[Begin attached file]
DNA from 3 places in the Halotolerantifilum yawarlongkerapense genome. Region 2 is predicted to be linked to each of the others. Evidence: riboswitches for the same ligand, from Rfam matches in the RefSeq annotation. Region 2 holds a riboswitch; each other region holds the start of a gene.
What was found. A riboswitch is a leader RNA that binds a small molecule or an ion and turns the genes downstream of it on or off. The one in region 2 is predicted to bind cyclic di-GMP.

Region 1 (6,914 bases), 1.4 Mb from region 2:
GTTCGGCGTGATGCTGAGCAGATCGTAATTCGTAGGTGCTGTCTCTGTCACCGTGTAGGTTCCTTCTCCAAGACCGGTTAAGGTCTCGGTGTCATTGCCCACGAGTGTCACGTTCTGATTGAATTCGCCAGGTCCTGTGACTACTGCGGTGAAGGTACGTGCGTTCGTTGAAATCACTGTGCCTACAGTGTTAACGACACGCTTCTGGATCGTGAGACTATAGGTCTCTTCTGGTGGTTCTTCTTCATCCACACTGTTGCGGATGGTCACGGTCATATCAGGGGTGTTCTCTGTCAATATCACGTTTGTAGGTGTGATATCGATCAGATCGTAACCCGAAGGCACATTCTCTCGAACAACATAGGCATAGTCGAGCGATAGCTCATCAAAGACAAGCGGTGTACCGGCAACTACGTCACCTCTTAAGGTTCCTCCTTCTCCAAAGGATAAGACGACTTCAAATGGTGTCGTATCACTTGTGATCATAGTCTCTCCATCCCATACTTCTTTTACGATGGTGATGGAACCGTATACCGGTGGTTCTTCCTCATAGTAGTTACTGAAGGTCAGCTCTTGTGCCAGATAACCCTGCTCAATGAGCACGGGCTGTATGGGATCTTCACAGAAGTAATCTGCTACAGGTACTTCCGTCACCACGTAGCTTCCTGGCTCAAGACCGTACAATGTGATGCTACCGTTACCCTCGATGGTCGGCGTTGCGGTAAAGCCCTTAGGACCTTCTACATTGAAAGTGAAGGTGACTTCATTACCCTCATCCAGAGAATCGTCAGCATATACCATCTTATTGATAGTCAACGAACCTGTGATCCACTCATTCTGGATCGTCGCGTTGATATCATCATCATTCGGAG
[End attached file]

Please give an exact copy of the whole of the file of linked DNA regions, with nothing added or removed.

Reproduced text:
DNA from 3 places in the Halotolerantifilum yawarlongkerapense genome. Region 2 is predicted to be linked to each of the others. Evidence: riboswitches for the same ligand, from Rfam matches in the RefSeq annotation. Region 2 holds a riboswitch; each other region holds the start of a gene.
What was found. A riboswitch is a leader RNA that binds a small molecule or an ion and turns the genes downstream of it on or off. The one in region 2 is predicted to bind cyclic di-GMP.

Region 1 (6,914 bases), 1.4 Mb from region 2:
GTTCGGCGTGATGCTGAGCAGATCGTAATTCGTAGGTGCTGTCTCTGTCACCGTGTAGGTTCCTTCTCCAAGACCGGTTAAGGTCTCGGTGTCATTGCCCACGAGTGTCACGTTCTGATTGAATTCGCCAGGTCCTGTGACTACTGCGGTGAAGGTACGTGCGTTCGTTGAAATCACTGTGCCTACAGTGTTAACGACACGCTTCTGGATCGTGAGACTATAGGTCTCTTCTGGTGGTTCTTCTTCATCCACACTGTTGCGGATGGTCACGGTCATATCAGGGGTGTTCTCTGTCAATATCACGTTTGTAGGTGTGATATCGATCAGATCGTAACCCGAAGGCACATTCTCTCGAACAACATAGGCATAGTCGAGCGATAGCTCATCAAAGACAAGCGGTGTACCGGCAACTACGTCACCTCTTAAGGTTCCTCCTTCTCCAAAGGATAAGACGACTTCAAATGGTGTCGTATCACTTGTGATCATAGTCTCTCCATCCCATACTTCTTTTACGATGGTGATGGAACCGTATACCGGTGGTTCTTCCTCATAGTAGTTACTGAAGGTCAGCTCTTGTGCCAGATAACCCTGCTCAATGAGCACGGGCTGTATGGGATCTTCACAGAAGTAATCTGCTACAGGTACTTCCGTCACCACGTAGCTTCCTGGCTCAAGACCGTACAATGTGATGCTACCGTTACCCTCGATGGTCGGCGTTGCGGTAAAGCCCTTAGGACCTTCTACATTGAAAGTGAAGGTGACTTCATTACCCTCATCCAGAGAATCGTCAGCATATACCATCTTATTGATAGTCAACGAACCTGTGATCCACTCATTCTGGATCGTCGCGTTGATATCATCATCATTCGGAG